Posts Tagged ‘Jumbo the elephant New York City’

The elephants that tested the Brooklyn Bridge

December 22, 2011

When the Brooklyn Bridge—under construction for 13 years—was gearing up for opening day in May 1883, 19th century New York’s biggest showman made a proposal.

To test out the bridge, P.T. Barnum offered, he’d walk his troupe of elephants across it.

Authorities turned him down. But a year later, on May 17, 1884, his elephant march (plus other creatures) happened, as this 2004 New Yorker cover cleverly illustrates.

It was a demonstration to the public that the bridge was safe and a brilliant promotional stunt for Barnum’s Museum and touring show.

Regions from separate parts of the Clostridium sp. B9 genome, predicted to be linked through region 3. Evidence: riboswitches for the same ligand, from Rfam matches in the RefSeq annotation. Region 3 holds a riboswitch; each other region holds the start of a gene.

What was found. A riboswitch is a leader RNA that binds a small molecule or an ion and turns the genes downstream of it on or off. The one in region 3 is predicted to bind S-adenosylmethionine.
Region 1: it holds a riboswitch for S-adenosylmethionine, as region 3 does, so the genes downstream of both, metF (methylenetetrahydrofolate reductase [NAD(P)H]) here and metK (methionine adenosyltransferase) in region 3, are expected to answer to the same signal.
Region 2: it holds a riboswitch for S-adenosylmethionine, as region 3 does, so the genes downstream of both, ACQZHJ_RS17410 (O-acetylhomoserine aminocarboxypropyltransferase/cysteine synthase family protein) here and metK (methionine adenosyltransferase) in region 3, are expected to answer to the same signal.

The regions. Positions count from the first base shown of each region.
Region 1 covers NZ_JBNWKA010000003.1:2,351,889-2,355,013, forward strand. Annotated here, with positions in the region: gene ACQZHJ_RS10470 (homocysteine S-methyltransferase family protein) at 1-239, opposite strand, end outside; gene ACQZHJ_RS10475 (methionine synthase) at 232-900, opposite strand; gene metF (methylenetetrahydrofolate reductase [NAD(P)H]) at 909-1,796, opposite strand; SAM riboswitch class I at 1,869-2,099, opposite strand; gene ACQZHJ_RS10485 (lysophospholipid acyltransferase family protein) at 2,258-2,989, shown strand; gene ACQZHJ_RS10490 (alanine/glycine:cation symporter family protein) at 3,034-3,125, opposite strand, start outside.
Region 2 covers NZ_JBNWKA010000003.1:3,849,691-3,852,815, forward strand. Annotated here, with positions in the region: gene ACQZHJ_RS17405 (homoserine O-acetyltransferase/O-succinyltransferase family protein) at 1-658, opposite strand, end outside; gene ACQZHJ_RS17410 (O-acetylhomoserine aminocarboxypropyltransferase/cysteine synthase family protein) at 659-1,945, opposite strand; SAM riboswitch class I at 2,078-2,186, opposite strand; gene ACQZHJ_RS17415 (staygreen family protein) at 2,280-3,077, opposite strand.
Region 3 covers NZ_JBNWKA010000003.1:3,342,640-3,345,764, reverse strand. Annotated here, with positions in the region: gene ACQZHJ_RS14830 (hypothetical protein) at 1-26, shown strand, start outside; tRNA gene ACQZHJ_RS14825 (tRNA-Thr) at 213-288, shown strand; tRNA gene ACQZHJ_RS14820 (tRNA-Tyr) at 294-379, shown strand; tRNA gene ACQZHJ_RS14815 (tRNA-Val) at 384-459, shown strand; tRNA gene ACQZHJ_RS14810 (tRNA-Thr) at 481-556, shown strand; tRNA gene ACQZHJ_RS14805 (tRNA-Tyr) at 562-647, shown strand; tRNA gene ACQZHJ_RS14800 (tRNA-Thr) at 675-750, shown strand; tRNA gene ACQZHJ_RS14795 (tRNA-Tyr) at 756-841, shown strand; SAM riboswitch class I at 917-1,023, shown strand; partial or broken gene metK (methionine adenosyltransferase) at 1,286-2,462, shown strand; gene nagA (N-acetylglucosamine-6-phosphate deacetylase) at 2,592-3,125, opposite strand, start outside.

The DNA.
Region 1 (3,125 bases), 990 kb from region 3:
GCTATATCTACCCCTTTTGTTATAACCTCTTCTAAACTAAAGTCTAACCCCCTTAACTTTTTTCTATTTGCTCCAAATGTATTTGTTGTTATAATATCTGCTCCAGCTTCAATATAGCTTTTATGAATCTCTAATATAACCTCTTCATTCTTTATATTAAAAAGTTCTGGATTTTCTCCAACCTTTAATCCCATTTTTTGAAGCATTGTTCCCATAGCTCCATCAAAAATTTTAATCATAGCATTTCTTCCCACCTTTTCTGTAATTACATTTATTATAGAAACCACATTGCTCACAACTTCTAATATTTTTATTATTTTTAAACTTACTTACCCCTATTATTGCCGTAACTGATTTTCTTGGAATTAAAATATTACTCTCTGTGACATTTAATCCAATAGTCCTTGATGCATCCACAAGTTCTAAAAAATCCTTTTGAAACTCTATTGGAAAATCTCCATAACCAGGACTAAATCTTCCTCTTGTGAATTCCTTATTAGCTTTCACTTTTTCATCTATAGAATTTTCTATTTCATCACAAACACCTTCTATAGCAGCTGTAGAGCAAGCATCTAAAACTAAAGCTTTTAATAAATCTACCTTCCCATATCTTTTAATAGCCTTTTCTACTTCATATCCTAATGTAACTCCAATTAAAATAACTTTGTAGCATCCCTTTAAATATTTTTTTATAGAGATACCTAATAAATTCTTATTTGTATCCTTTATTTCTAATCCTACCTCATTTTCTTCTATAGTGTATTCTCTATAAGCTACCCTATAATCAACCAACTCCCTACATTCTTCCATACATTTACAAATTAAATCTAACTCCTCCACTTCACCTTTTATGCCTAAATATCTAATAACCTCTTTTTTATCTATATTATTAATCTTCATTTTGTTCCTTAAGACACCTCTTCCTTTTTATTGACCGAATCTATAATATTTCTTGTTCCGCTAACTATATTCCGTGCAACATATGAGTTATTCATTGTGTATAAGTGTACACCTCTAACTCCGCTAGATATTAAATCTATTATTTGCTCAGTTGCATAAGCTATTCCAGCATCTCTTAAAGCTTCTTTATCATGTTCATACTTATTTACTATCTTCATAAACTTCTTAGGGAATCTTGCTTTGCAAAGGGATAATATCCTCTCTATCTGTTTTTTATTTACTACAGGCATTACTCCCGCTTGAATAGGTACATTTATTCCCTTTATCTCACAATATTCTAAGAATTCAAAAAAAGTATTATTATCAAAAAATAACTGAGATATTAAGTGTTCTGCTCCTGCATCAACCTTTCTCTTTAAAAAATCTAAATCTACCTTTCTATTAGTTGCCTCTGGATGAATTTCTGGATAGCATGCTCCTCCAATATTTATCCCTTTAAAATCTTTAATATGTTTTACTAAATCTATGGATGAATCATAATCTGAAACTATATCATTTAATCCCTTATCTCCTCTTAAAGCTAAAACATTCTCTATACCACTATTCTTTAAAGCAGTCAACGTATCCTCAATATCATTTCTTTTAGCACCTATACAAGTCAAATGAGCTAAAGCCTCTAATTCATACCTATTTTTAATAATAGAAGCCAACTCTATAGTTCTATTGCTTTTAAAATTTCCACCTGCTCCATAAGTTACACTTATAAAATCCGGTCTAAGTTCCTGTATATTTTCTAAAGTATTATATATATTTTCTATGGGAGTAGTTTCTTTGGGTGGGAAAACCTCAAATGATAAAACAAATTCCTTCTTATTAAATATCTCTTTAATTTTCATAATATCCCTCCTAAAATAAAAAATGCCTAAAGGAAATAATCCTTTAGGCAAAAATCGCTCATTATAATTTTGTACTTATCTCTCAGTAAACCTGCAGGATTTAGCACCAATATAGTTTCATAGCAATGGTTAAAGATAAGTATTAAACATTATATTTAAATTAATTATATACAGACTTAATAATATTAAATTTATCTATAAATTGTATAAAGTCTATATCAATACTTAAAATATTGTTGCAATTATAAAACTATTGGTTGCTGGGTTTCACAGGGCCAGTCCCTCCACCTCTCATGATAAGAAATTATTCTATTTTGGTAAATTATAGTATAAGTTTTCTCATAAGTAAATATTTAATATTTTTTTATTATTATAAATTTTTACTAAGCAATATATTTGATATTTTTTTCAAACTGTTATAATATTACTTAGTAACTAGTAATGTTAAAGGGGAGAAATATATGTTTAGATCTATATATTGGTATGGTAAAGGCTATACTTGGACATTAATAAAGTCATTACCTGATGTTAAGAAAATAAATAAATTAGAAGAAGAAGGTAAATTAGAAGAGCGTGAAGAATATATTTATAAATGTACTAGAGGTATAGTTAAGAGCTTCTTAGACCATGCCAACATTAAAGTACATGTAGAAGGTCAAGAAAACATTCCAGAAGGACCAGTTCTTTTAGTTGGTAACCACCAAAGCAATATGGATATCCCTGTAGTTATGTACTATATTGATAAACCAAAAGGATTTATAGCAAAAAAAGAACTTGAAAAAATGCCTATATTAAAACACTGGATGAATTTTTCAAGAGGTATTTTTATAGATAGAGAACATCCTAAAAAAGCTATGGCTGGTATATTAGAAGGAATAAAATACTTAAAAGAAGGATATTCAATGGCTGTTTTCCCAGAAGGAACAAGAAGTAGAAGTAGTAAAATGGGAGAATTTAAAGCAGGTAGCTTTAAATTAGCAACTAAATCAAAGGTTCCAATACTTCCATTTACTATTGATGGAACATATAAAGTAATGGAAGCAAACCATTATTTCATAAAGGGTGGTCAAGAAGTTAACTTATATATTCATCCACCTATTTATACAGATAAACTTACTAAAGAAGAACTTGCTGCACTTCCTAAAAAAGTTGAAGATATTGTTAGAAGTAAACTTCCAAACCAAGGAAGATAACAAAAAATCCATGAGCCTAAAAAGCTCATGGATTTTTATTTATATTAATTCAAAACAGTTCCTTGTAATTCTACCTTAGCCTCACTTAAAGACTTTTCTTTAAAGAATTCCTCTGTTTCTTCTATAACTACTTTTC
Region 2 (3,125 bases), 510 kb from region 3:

“To people who looked up from the river at the big arch of electric lights it seemed as if Noah’s Ark were emptying itself over on Long Island,” wrote The New York Times.

“At 9:30 o’clock 21 elephants, 7 camels, and 10 dromedaries issued from the ferry at the foot of Courtlandt-Street. . . . The other elephants shuffled along, raising their trunks and snorting as every train went by. Old Jumbo brought up the rear.”

Jumbo was Barnum’s prized giant African elephant, shown in this sketch arriving by crate to the city. He was already a celebrity in London when Barnum purchased him.